The Essentials of the New Brazilian Anti-Corruption Legislation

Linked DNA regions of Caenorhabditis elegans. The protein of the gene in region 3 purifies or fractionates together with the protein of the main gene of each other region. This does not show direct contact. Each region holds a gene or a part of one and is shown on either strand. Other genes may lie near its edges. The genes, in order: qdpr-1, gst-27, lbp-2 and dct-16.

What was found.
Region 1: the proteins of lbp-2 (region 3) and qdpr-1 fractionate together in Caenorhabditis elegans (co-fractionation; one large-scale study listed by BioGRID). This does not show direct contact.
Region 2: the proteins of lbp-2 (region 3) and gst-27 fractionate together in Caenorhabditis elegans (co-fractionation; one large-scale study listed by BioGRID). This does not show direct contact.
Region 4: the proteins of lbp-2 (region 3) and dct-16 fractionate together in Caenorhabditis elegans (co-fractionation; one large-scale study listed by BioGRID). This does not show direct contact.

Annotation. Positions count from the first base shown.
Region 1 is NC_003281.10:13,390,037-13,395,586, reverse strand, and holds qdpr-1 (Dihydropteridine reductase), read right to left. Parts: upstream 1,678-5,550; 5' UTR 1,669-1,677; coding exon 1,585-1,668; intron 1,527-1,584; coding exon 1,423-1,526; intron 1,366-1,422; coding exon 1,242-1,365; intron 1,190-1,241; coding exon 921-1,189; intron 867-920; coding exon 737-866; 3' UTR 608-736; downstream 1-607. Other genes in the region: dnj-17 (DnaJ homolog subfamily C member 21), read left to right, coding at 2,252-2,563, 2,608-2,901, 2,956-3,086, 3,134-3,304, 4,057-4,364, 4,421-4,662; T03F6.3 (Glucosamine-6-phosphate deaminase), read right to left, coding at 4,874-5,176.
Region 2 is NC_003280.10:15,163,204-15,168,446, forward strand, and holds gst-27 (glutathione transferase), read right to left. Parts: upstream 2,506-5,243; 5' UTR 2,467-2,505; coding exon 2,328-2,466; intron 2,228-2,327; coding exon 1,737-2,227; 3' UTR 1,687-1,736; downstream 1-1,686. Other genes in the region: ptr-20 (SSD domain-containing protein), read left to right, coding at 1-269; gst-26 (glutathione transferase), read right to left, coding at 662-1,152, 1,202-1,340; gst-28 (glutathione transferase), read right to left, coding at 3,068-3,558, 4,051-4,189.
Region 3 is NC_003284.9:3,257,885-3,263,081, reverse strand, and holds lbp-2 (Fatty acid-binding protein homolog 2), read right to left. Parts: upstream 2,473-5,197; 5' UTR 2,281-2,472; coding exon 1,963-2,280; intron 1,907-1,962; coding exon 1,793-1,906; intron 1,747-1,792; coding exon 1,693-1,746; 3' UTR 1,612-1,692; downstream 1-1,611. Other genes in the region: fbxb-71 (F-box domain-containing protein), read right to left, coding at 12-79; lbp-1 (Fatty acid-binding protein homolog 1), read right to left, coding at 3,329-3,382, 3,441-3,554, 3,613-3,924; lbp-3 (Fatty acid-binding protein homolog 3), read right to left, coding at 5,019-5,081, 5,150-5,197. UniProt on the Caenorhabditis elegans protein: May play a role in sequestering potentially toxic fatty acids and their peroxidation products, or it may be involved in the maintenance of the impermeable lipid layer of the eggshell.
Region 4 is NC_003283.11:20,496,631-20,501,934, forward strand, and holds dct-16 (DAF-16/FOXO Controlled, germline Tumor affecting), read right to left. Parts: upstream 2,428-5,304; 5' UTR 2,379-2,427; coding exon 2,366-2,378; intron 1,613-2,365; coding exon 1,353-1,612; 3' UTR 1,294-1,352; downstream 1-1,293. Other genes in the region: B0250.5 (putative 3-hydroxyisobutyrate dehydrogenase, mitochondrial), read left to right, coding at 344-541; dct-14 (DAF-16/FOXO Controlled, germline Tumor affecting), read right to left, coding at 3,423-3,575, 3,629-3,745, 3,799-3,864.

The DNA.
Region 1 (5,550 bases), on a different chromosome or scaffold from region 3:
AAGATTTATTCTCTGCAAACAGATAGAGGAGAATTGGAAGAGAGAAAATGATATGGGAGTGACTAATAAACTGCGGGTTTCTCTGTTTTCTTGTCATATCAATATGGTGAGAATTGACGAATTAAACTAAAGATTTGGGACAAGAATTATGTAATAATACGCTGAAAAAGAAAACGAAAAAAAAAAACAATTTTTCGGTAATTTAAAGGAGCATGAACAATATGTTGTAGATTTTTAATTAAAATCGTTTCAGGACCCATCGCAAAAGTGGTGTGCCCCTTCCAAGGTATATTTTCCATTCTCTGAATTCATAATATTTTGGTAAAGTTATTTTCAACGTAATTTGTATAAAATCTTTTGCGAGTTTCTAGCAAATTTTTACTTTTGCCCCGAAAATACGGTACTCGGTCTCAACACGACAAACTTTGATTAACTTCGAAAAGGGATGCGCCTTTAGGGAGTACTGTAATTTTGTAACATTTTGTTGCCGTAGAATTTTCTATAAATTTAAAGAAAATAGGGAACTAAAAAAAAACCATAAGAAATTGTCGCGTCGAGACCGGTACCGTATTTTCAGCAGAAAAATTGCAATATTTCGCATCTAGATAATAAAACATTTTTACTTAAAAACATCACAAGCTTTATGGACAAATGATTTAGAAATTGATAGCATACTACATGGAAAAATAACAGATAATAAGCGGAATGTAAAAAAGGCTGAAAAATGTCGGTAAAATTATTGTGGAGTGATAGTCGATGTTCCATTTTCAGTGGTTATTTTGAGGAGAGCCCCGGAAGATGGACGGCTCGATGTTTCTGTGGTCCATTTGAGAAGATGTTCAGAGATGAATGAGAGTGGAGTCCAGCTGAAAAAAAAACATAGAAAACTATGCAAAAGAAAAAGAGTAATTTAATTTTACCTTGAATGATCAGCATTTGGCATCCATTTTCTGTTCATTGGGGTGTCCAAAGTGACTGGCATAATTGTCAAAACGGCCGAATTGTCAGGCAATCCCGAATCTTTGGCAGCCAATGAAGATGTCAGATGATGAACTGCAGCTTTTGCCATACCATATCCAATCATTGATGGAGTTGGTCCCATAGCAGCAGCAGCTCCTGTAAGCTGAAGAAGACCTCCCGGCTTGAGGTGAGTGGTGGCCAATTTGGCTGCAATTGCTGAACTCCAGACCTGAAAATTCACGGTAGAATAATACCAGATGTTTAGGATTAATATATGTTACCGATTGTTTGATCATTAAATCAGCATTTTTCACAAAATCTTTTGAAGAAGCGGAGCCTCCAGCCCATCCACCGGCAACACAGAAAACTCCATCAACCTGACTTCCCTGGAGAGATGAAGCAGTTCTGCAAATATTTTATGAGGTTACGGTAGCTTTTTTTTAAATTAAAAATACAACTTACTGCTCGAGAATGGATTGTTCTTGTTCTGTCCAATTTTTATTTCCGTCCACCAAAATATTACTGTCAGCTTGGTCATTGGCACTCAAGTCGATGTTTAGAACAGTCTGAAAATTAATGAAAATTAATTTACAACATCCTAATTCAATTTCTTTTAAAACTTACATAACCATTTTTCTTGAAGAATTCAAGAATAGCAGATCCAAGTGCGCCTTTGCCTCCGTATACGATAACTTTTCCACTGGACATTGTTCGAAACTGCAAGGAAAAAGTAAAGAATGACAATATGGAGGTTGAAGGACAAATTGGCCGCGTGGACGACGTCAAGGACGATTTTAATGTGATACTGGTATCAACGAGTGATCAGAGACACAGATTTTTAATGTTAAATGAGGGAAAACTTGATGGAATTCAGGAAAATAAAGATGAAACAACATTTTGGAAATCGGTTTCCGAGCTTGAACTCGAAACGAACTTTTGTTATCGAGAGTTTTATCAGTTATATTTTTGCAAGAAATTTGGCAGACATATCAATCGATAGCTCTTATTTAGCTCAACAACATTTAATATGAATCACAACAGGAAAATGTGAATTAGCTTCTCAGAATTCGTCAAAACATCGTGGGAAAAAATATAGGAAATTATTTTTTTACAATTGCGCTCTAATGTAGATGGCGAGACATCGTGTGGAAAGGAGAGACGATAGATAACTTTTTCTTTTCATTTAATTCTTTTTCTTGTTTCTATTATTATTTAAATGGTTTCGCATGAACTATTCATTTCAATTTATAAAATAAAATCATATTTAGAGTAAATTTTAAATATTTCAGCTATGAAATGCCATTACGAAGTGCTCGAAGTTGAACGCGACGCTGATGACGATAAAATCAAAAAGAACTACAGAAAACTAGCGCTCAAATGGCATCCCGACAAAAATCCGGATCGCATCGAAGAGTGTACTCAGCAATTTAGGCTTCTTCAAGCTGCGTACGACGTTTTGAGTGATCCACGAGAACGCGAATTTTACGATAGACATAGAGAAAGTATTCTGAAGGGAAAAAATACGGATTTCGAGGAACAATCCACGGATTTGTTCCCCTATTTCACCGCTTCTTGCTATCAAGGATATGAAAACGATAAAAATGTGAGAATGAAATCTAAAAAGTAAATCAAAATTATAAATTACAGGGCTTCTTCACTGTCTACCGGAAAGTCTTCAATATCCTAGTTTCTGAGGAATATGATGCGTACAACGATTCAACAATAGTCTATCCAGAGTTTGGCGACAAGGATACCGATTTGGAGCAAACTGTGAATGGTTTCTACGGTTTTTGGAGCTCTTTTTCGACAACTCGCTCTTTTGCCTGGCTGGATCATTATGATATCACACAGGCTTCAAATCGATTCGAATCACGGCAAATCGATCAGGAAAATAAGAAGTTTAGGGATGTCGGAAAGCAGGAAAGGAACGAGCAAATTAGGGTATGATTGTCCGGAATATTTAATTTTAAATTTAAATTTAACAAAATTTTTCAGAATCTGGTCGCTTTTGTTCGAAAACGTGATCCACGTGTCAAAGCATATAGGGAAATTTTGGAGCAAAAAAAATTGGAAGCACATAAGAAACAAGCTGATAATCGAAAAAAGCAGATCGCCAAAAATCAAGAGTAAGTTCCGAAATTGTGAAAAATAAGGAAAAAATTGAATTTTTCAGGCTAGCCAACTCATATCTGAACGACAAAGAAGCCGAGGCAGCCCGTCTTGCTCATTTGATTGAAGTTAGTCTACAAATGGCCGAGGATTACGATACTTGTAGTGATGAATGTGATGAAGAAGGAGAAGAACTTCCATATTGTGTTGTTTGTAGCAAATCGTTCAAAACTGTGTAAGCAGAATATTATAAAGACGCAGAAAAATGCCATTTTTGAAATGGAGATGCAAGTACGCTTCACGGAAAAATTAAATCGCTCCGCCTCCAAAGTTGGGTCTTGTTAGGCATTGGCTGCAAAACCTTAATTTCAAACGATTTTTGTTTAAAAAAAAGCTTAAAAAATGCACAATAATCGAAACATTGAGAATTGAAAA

Spurred on by international pressure and massive street protests against corruption, the President of Brazil has signed sweeping new anti-bribery legislation.  The law has been a long time in coming – Brazil has been a party to the Anti-Bribery Convention of the OECD since 2000 and the United Nations Convention against Corruption since 2005; and this legislation was proposed three years ago.  Brazil, the planned site of the 2016 Olympics and the 2014 World Cup, holds enormous business potential for global companies because of its wealth of natural resources, growing middle class, relatively stable currency and other pro-development economic dynamics.  However, the country has notoriously Byzantine tax and regulatory systems, and corruption is endemic, making the business environment there difficult to navigate.  See “A Seven-Step Process for Mitigating Corruption Risk When Engaging Third-Party Consultants in Brazil” (Sep. 5, 2012).  How will this new law change the risk landscape there?  In an interview with the Anti-Corruption Report, Andrew M. Levine, a partner with Debevoise & Plimpton LLP, explained in detail the salient points of the new law and its implications for companies doing business in Brazil.

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